Hankering for PB&J, but worried about triggering GERD symptoms? While many people with GERD report a correlation between acid reflux attacks and certain foods, there aren't any foods proven to directly cause GERD attacks. Peanut butter is a maybe, but almond butter could be an alternative for it.
According to the Cleveland Clinic, 20 percent of the U.S. population has gastroesophageal reflux disease (GERD), a condition in which stomach acid regularly flows back into your esophagus. During a GERD attack, this sour liquid, commonly referred to as acid reflux, can irritate your lining of your esophagus, according to the Mayo Clinic.
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Is Peanut Butter on a GERD Diet?
Whether you can eat peanut butter depends on whether you're allergic or if it tends to trigger acid reflux symptoms when you eat it, says Lauren O'Connor, MS, RDN, a Los Angeles-based registered dietitian who specializes in acid reflux. If you're in the clear on both of those questions, have at it (though stick to appropriate serving sizes, as too much fat can also be an acid reflux trigger). If it does tend to cause issues for you, almond butter can be a good alternative.
"Almond butter can be used in many of the same ways as peanut butter, so it's a great choice," O'Connor says. "Just keep both to a minimum — 1 tablespoon should suffice. Too much fat in one sitting can cause issues for GERD sufferers."
What Snacks Are Good For Acid Reflux?
You're busy these days, and planning snack options can be exhausting to even think about, even if you desperately want to minimize the occurrence of acid reflux. But by taking the time to do this, you can make one aspect of your day go a lot smoother.
According to O'Connor, various snacks are known to keep acid reflux symptoms at bay. These include:
- Fruits, such as pears, dates, melons and bananas.
- Nuts, such as pistachios and walnuts.
- Vegetables, such as avocado, carrots and edamame (soybeans).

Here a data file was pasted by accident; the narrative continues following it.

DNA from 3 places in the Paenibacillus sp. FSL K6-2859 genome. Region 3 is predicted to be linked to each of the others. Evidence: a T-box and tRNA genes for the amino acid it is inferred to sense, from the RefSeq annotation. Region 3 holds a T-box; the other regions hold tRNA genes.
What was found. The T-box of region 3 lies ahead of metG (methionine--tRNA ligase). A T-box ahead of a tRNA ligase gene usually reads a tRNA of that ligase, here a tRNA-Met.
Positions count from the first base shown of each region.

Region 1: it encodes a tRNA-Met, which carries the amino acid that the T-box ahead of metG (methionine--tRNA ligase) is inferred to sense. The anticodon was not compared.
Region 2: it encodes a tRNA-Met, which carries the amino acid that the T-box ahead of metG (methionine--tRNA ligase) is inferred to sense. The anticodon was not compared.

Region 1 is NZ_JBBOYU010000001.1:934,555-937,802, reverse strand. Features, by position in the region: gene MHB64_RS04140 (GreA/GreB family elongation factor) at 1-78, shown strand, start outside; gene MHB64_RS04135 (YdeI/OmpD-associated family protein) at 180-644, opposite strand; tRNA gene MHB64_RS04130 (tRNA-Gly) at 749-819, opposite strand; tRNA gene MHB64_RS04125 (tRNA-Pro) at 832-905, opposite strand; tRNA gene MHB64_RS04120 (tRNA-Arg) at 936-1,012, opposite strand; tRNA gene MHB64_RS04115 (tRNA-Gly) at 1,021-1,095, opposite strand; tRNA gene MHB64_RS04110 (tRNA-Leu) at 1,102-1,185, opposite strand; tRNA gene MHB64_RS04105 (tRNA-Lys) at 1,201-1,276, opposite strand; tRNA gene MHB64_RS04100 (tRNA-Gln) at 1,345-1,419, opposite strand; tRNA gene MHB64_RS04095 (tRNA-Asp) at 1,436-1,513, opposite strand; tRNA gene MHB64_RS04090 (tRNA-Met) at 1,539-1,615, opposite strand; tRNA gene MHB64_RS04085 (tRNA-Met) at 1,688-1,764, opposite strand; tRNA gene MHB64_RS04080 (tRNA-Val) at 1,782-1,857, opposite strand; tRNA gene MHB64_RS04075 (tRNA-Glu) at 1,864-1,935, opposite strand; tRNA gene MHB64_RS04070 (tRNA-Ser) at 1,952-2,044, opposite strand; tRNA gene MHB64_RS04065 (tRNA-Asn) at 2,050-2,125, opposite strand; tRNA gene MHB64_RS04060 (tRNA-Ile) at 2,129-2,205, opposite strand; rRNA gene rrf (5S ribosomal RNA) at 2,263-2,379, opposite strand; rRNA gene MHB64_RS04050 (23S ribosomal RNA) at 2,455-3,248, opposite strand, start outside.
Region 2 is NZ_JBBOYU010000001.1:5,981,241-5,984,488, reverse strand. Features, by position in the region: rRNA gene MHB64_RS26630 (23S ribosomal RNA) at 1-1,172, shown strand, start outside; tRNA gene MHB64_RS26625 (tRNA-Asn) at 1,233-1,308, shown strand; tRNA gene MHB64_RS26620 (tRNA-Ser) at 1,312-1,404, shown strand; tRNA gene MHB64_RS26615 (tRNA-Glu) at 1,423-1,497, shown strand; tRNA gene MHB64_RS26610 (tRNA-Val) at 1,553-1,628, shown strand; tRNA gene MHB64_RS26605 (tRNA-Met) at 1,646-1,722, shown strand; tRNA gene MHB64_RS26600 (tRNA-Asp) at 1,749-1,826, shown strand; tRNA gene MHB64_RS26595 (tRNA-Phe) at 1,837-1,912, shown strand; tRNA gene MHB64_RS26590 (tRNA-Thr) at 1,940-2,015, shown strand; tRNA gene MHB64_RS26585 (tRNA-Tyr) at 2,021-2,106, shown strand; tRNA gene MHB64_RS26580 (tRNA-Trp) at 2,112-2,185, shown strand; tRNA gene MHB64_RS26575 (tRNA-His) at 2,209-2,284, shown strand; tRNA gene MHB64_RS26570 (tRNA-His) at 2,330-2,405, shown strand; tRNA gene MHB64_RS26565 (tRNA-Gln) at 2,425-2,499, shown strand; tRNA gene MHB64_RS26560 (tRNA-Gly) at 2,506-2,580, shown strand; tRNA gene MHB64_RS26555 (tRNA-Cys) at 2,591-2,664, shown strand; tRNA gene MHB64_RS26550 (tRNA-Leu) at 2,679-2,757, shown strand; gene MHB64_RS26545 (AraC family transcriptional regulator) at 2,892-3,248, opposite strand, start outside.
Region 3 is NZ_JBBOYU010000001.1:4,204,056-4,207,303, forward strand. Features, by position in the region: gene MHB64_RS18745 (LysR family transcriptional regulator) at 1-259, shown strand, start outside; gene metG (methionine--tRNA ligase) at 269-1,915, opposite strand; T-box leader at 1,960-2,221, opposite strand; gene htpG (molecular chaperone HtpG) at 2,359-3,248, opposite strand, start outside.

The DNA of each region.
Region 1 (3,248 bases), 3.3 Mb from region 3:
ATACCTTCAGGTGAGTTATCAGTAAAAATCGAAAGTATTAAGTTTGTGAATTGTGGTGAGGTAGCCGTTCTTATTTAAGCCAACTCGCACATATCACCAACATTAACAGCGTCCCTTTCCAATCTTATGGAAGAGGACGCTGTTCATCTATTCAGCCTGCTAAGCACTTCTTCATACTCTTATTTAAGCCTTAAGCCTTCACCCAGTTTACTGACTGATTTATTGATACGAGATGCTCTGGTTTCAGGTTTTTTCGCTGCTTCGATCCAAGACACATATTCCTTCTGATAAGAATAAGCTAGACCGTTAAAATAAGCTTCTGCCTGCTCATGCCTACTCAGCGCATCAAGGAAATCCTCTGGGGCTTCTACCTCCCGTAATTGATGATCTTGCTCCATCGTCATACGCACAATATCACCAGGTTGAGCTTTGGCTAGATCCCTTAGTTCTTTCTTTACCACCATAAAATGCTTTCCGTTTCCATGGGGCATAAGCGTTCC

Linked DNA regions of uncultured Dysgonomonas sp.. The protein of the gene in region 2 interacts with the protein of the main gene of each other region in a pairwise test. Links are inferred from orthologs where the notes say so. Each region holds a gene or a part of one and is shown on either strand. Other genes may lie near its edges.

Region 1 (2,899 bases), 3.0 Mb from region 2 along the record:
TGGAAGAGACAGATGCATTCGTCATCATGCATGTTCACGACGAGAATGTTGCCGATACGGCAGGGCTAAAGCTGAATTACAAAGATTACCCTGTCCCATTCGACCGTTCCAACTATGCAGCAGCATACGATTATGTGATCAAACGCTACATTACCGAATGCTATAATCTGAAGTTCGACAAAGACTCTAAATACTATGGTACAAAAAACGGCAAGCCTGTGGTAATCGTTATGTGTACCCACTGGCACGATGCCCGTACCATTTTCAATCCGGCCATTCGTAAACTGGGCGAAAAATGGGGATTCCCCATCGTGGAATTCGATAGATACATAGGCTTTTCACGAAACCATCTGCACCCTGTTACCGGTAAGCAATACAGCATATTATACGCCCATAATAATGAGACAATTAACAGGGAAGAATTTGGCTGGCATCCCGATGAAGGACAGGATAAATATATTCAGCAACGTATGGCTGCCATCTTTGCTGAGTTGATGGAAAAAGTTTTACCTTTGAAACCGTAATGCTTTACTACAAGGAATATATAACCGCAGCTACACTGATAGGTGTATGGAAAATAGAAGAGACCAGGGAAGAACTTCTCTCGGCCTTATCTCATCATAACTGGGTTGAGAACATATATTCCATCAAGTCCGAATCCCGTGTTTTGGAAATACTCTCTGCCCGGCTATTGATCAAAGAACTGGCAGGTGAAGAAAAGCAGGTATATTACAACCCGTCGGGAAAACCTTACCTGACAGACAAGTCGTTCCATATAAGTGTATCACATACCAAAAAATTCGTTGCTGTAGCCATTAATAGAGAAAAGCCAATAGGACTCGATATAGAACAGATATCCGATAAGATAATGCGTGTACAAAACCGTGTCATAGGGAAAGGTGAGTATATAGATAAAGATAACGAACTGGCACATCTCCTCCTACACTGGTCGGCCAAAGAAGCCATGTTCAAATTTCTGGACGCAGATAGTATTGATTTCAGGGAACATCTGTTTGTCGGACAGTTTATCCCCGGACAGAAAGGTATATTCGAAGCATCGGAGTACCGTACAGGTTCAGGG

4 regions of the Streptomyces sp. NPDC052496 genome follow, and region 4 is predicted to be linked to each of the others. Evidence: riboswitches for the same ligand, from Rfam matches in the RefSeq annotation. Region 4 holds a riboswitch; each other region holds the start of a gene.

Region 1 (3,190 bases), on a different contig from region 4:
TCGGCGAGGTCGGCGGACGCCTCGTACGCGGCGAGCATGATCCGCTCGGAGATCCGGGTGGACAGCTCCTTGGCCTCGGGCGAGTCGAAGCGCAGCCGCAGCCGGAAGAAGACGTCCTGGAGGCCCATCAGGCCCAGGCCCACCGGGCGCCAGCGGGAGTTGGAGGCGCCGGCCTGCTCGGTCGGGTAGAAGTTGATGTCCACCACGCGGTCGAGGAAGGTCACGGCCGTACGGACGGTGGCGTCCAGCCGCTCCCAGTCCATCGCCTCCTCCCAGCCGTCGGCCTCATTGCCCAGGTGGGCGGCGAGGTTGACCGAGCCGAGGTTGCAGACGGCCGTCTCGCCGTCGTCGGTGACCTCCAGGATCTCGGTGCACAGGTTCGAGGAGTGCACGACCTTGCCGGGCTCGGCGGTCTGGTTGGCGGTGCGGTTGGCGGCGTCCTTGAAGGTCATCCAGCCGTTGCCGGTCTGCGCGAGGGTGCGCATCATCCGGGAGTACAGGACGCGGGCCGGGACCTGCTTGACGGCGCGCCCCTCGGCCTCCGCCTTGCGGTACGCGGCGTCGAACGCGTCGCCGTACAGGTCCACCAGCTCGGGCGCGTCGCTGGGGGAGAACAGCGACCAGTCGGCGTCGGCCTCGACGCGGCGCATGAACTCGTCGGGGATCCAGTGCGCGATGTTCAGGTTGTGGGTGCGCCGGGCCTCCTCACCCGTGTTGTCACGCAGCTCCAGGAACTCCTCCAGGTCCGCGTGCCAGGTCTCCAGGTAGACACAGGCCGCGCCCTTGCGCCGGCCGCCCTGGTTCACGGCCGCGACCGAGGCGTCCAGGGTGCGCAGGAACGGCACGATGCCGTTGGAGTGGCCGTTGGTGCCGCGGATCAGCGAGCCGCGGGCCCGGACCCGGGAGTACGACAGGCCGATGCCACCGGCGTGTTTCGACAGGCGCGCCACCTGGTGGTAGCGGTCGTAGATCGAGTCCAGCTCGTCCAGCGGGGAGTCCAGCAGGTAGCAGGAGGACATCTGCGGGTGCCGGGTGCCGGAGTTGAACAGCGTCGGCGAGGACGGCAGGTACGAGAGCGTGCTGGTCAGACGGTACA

- Low-fat cheese.
What Not to Eat With GERD
Again, these foods haven't been proven to cause GERD but rather may worsen symptoms in a particular individual. If you find that they coincide with GERD attacks, Gulchin Ergun, MD, a gastroenterologist at Houston Methodist Hospital, Houston, Texas, says you'd be best off avoiding:
- Citrus fruits (including lemons, limes, oranges and grapefruit).
- Peppers and other spicy foods.
- Vinegar (such as in salad dressings).
- High-fat foods like pizza, certain cheeses or cheese sauces.
- Fried foods like fried chicken or wings.
In addition, according to the Mayo Clinic, some specific drinks you should avoid include:
- Carbonated beverages (like soda and sparkling water).
- Drinks with caffeine.
Foods to Ease Acid Reflux
O'Connor recommends aiming for 2.5 cups of vegetables every day as part of your acid reflux meal plan. It's also important to focus on foods that neutralize stomach acid, she says. One example is almond milk, which can help you enjoy otherwise acidic fruits like raspberries in your smoothies.
"Foods that are not acidic may buffer stomach acid and therefore make you feel better immediately," Dr. Ergun says. "Some people say they feel better if they eat bread or crackers, for example, but their symptoms come back pretty quickly after eating because the stomach empties the eaten food and they're left with remaining stomach acid."
Finally, Dr. Ergun says that you may be able to enjoy eating whatever you wish if you're mindful about what you're eating and how much you're eating, and if you make sure to avoid lying down two to three hours after eating.
By creating a list of foods associated with acid reflux — an acid reflux diet menu of sorts — you can reduce some of the anguish that comes with these unpleasant attacks. You can also figure out if certain snacks, like peanut butter, are safe for you to eat when you have GERD.